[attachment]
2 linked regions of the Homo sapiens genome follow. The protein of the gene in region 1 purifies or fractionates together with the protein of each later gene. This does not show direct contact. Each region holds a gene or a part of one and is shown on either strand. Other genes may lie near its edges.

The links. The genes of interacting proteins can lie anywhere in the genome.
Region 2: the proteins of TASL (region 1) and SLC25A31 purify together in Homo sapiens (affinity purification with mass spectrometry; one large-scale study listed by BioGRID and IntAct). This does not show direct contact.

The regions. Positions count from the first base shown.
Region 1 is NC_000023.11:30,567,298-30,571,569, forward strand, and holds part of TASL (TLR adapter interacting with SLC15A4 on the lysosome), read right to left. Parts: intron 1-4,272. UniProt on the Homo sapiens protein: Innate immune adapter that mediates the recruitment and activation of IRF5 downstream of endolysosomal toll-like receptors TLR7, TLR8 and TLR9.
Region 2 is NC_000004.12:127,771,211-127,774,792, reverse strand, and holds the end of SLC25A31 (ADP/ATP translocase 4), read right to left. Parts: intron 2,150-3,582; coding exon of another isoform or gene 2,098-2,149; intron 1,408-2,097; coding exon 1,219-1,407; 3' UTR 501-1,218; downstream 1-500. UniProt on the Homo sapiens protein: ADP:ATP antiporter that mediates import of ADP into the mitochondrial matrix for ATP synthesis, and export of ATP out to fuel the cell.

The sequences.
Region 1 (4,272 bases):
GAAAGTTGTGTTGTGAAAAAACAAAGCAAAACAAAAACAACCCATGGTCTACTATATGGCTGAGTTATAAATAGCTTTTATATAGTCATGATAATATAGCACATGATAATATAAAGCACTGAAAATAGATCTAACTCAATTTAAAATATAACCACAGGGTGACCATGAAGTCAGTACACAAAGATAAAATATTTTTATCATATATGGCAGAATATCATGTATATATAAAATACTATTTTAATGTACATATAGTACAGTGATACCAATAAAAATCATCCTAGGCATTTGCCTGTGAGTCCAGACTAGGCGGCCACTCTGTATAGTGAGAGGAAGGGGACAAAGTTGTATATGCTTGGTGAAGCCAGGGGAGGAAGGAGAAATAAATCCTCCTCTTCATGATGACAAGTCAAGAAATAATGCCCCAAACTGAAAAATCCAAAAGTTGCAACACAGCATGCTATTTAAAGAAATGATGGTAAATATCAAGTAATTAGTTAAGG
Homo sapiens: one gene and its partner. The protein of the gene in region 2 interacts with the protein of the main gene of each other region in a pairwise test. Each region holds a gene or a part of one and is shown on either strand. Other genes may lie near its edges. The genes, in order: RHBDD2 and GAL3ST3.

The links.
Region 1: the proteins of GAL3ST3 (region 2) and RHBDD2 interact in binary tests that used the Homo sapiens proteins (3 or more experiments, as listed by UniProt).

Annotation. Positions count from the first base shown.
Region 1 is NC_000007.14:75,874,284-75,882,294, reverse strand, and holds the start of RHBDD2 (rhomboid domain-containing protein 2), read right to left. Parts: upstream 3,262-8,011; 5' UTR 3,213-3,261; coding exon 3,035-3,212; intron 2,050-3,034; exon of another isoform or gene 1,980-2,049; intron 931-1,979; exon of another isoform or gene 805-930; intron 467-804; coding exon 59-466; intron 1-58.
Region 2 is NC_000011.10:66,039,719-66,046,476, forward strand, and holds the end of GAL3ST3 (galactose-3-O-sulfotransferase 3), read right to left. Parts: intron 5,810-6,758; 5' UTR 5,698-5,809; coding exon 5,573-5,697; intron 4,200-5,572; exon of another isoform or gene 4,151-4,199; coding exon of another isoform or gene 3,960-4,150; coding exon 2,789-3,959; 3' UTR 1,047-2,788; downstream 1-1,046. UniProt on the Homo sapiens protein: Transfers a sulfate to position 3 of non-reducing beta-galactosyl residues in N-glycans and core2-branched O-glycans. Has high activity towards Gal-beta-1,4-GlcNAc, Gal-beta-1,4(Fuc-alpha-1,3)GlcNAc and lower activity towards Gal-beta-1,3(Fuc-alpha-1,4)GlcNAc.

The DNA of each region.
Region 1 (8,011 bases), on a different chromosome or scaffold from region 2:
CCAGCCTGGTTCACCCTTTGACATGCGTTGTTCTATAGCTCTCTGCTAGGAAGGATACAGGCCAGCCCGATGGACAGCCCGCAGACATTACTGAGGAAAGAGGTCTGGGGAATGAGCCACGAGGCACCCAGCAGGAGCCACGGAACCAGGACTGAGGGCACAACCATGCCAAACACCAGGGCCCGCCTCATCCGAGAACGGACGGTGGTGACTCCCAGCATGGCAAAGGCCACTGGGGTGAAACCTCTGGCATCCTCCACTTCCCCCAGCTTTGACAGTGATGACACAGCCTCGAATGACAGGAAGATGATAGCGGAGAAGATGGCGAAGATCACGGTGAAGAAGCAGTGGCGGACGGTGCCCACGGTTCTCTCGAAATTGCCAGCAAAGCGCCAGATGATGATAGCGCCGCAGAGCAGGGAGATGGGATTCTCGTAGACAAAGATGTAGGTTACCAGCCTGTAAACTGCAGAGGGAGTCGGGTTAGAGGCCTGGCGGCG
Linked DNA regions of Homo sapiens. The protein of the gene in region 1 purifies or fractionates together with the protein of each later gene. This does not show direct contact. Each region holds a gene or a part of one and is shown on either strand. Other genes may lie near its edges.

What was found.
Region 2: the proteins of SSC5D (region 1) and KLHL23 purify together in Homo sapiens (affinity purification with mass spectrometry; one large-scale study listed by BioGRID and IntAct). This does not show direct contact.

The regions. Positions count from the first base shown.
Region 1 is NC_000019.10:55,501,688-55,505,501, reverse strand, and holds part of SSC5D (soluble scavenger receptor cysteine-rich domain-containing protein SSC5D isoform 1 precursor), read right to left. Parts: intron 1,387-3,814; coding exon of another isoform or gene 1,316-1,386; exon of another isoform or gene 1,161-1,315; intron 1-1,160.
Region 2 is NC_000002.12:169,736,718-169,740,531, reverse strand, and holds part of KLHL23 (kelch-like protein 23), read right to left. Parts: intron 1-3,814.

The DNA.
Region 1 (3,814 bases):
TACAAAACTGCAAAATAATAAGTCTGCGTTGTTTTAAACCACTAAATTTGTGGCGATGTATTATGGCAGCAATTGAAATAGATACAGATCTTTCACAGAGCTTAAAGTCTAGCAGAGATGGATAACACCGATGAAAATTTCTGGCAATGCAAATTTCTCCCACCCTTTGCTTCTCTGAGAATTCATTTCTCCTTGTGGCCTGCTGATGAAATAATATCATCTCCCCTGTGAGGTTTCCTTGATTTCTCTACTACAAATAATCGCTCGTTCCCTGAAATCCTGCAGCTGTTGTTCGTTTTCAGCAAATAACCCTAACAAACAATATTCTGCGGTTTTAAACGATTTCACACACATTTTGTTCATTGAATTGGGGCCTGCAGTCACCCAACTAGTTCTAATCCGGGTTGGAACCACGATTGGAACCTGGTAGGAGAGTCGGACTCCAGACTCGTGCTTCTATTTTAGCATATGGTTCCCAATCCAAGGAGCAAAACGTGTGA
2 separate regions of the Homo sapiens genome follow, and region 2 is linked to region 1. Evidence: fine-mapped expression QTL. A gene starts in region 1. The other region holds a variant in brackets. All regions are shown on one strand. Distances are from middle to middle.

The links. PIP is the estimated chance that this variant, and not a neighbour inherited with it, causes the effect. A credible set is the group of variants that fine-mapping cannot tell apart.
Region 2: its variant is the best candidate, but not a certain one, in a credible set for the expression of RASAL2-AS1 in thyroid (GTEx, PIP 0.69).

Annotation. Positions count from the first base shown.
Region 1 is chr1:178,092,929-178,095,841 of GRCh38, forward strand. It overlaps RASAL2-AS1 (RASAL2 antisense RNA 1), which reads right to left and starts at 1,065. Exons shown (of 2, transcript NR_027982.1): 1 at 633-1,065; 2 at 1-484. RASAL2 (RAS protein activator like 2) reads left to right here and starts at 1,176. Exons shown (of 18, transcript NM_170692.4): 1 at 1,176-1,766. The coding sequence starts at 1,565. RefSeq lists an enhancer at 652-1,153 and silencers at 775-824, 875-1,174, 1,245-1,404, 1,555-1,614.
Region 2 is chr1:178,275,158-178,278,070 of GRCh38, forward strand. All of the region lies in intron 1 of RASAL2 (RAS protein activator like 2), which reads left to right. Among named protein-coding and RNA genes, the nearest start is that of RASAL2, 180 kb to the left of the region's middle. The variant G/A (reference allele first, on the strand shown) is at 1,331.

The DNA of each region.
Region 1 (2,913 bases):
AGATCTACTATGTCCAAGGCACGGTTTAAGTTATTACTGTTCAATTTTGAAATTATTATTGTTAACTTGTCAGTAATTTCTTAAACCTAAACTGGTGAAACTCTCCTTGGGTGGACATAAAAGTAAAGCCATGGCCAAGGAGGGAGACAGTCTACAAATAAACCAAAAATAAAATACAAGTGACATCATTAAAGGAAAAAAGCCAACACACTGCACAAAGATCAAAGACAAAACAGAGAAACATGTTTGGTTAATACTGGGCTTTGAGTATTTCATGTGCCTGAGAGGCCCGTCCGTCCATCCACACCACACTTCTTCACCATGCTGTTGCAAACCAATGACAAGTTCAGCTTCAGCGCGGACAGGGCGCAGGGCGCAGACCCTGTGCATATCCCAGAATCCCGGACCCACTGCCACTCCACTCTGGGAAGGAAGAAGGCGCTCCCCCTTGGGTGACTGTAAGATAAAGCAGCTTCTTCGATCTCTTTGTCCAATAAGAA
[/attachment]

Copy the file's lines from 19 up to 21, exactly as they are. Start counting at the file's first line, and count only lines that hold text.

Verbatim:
Linked DNA regions of Homo sapiens. The protein of the gene in region 1 purifies or fractionates together with the protein of each later gene. This does not show direct contact. Each region holds a gene or a part of one and is shown on either strand. Other genes may lie near its edges.

What was found.
Region 2: the proteins of SSC5D (region 1) and KLHL23 purify together in Homo sapiens (affinity purification with mass spectrometry; one large-scale study listed by BioGRID and IntAct). This does not show direct contact.